Over at nzkiwiberry.com, they’ve got an entire booklet of ideas which includes adding them to omelettes for breakfast (?), making them into a salsa with chopped tomatoes and coriander (not a bad idea) and my own personal favourite blending them with Bacardi. lemon, ice and a little syrup to make a Daiquiri.
I’ve also seen recipes for Kiwi Berry Margarita and a very tasty sounding prawn and kiwi berry salad over at kiwiberry.com.
If you really want to push the boat out, Sara over at Belly Rumbles has a recipe for kiwi berry doughnuts!
A Couple of Downsides
Like any less common fruit, kiwi berries cost more than traditional kiwi fruit but that’s not the only thing you might want to watch out for.
One difference you might notice when you are eating them is that they have a slightly tangier sensation in your mouth than whole Kiwi fruit. This is because they are higher in a substance called oxalic acid.
Oxalic acid is also related to the formation of kidney stones – very painful build-ups of calcium in the kidneys – for this reason, teams of fruit growers are trying to create types of kiwi berries with lower levels of oxalic acid in them, but in the meantime, they suggest if you have had kidney stones in the past, you make sure you drink water when eating kiwi berries.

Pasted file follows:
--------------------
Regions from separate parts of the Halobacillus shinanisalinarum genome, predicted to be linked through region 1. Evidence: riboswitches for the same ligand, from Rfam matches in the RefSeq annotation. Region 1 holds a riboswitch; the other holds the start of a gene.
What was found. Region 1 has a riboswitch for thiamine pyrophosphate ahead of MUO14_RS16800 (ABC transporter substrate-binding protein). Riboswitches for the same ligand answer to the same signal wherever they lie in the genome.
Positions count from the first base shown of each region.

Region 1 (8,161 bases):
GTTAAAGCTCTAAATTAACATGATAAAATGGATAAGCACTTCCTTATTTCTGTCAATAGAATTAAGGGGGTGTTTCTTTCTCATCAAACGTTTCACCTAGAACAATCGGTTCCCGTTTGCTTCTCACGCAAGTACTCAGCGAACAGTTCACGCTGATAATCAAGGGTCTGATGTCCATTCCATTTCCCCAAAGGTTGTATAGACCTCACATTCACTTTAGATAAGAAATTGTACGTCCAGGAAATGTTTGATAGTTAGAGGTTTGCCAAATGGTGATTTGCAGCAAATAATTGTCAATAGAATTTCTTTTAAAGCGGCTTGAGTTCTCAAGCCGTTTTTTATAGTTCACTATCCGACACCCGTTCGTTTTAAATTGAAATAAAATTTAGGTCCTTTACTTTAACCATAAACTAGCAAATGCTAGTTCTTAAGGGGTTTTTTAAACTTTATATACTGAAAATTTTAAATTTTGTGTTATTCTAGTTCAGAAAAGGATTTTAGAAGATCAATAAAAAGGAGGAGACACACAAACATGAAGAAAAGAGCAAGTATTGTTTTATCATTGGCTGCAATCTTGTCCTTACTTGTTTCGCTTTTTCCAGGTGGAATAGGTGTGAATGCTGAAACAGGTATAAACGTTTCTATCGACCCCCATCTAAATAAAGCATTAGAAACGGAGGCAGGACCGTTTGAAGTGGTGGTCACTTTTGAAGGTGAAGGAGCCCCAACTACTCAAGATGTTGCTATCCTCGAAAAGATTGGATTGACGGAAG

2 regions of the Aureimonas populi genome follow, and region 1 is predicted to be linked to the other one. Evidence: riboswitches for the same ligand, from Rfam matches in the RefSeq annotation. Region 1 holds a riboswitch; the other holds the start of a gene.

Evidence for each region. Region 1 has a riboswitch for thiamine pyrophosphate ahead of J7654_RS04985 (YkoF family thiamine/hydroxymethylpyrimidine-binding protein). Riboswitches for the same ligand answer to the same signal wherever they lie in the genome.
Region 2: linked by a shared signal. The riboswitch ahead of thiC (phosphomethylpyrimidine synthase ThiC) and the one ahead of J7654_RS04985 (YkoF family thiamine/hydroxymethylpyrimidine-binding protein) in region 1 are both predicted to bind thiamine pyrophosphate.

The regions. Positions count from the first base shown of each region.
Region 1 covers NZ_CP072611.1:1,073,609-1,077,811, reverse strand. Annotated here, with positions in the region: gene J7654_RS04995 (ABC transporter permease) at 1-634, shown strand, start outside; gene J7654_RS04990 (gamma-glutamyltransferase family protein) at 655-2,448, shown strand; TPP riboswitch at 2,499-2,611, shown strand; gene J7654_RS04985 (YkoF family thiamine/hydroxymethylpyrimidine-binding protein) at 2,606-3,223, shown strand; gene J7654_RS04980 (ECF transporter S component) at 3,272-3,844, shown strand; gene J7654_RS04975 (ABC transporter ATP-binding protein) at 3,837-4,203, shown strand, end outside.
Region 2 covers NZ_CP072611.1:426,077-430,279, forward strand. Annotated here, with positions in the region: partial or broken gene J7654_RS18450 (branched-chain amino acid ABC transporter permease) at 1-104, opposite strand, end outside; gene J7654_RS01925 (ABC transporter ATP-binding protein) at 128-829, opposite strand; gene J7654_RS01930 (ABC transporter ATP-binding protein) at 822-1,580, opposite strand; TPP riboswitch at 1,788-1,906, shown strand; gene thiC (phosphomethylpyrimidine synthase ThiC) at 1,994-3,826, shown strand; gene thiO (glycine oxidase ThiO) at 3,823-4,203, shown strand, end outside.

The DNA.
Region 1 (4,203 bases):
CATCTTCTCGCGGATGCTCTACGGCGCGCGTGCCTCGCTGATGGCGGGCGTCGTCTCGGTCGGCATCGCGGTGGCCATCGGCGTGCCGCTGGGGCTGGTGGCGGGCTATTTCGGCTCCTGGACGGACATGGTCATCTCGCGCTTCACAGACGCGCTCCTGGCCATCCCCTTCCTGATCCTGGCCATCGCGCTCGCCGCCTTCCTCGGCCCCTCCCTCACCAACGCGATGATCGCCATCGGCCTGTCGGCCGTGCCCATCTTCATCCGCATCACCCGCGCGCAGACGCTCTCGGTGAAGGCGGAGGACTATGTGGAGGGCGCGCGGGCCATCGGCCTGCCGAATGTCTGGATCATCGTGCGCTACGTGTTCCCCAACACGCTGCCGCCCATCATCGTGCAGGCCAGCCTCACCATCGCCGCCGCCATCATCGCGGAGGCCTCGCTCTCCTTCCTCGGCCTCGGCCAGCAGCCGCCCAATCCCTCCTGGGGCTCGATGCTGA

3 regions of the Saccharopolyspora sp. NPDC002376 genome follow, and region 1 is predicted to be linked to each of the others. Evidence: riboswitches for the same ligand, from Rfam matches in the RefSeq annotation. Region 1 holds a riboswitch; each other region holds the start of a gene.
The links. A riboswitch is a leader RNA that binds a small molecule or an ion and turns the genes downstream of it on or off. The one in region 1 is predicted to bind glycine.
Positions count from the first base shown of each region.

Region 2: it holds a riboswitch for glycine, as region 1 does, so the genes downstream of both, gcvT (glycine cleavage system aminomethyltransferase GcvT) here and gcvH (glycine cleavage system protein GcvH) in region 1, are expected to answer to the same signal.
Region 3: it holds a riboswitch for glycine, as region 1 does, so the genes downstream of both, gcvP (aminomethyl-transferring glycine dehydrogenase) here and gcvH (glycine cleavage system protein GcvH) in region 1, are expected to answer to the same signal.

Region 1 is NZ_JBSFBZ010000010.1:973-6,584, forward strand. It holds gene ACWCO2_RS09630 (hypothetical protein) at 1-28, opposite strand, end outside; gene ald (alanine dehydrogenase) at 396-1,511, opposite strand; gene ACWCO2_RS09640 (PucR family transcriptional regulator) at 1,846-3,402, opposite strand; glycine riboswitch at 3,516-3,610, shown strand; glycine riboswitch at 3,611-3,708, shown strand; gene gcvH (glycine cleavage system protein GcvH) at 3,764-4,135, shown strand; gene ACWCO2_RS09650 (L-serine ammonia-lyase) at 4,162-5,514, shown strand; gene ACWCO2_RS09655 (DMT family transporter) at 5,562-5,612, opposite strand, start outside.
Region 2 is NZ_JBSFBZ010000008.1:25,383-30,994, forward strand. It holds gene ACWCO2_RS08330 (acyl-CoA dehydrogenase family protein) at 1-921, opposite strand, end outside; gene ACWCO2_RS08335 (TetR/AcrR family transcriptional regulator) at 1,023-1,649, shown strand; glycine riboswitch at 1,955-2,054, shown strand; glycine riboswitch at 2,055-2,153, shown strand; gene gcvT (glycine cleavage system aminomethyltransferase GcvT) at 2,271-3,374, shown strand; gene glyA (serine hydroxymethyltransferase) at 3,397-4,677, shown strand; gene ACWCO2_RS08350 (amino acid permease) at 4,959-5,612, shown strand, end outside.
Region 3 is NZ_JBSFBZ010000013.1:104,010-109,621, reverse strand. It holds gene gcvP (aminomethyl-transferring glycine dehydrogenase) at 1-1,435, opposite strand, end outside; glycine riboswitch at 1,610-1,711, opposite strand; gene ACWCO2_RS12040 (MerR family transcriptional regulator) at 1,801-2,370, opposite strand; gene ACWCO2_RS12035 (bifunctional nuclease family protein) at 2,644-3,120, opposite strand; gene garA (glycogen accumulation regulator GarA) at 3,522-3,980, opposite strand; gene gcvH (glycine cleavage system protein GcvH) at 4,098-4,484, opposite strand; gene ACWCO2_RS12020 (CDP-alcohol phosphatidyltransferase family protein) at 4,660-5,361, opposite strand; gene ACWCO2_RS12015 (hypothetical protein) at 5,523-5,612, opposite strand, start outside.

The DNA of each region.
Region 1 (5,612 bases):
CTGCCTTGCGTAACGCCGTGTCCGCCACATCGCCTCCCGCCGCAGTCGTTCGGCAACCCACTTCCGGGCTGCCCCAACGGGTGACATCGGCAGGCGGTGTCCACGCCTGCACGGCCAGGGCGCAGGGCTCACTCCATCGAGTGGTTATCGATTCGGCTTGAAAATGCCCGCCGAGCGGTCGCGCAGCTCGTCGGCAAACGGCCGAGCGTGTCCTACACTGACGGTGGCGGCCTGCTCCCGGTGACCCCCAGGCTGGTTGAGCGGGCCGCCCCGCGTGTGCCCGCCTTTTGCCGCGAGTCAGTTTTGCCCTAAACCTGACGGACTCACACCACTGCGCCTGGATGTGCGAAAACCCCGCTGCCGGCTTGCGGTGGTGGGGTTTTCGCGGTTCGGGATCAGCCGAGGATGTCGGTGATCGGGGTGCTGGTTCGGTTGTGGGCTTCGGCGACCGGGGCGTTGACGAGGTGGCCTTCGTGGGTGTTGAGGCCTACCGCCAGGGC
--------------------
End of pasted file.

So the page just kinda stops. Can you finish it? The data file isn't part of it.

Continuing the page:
Some people can be allergic to an ingredient in kiwi fruits called actinidin. Kiwi berries also contain this so, if you find that normal kiwi, or other fruits including pineapple and papaya, make your mouth itch after eating them, you might want to avoid them.
They’re also not that easy to get – kiwi berries have a short growing cycle and so you’re going to need to keep your eyes out for them. In the UK, they tend to arrive at the end of Northern hemisphere Summer. In the Southern hemisphere, you’ll see them from early March to mid-April.
Where to Buy Kiwi Berries
Since I wrote this post, way back when, it seems it’s got a lot easier to get kiwi berries in the UK.
Originally, I found in them in M&S and so it might be worth checking with Ocado as to whether they have them in.
I have also found them on Tesco online.
Fruit box delivery company Abel and Cole also sell them.
If you’re shopping in the US, you can get kiwi berries delivered direct from a farm in Pennsylvania here.
I have seen people saying they’ve seen them in Walmart so keep an eye out around growing season.
Out of season, Melissa’s produce import Kiwi Berries from New Zealand so you can also buy them in February to March.
If you’re reading this in Australia, most of the major supermarkets have them for sale in season. Here’s a link to the Woolworth’s page so you can check and see if there are any in stock.
So, now you know – that’s what a kiwi berry is, and what you do with it – hurry, you’ve only got a few weeks of the growing season left!.
If you like trying new things, you might also want to check out our What The Heck Is category which covers things like Ugli Fruit, Nooch, Wheatberries and a few other unusual healthy items.